Eating, Diet, & Nutrition for Viral Gastroenteritis (“Stomach Flu”)

What should I eat if I have viral gastroenteritis?

When you have viral gastroenteritis, you should drink plenty of liquids to replace lost fluids and electrolytes. You may vomit after you eat or lose your appetite for a short time. When your appetite returns, you can most often go back to eating your normal diet, even if you still have diarrhea.

When children have viral gastroenteritis, parents and caretakers should give children what they usually eat as soon as their appetite returns. Parents and caretakers should give infants breast milk or formula as usual.

A boy eating a healthy dinner.
When children have viral gastroenteritis, parents and caretakers can give children what they usually eat as soon as their appetite returns.

What should I avoid eating if I have viral gastroenteritis?

Research shows that following a restricted diet does not help treat viral gastroenteritis. Most experts do not recommend fasting or following a restricted diet when you have viral gastroenteritis.

For some people, certain food ingredients may make symptoms such as diarrhea worse, including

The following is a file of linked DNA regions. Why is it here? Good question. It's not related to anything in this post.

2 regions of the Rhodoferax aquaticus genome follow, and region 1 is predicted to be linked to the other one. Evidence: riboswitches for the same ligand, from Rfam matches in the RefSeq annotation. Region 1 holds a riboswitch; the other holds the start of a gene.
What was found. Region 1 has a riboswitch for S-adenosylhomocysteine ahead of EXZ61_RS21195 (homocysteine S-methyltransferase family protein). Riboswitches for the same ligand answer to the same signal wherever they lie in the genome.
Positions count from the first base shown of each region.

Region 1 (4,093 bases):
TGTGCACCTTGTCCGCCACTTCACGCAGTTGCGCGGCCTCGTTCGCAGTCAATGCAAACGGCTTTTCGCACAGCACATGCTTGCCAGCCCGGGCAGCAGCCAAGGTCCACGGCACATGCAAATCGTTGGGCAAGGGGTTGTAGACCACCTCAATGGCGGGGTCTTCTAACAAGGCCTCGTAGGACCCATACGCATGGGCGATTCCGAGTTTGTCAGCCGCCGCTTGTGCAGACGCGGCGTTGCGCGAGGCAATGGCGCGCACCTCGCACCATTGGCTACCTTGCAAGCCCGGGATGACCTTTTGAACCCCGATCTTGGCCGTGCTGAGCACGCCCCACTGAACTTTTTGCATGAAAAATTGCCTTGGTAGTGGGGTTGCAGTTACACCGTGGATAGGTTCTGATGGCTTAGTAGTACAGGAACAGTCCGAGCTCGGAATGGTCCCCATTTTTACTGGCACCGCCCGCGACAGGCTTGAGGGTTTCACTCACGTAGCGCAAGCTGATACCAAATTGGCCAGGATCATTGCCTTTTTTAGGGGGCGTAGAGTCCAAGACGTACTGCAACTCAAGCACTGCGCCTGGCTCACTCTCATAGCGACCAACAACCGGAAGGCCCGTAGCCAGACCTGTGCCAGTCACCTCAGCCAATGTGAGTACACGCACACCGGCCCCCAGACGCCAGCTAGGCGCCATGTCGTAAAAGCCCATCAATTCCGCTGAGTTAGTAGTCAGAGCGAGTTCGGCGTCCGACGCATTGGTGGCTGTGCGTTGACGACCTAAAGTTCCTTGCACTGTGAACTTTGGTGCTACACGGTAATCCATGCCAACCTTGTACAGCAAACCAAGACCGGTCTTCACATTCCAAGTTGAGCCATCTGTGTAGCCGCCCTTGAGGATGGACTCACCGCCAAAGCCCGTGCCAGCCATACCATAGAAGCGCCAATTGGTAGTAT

• drinks with caffeine, such as coffee and tea, and some soft drinks.
  • foods that are high in fat, such as fried foods, pizza, and fast foods.
  • foods and drinks containing large amounts of simple sugars, such as sweetened beverages and some fruit juices.
  • milk and milk products, which contain the sugar lactose. Some people recovering from viral gastroenteritis have problems digesting lactose for up to a month or more afterwards.
May 2018
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This content is provided as a service of the National Institute of Diabetes and Digestive and Kidney Diseases (NIDDK), part of the National Institutes of Health. The NIDDK translates and disseminates research findings through its clearinghouses and education programs to increase knowledge and understanding about health and disease among patients, health professionals, and the public. Content produced by the NIDDK is carefully reviewed by NIDDK scientists and other experts.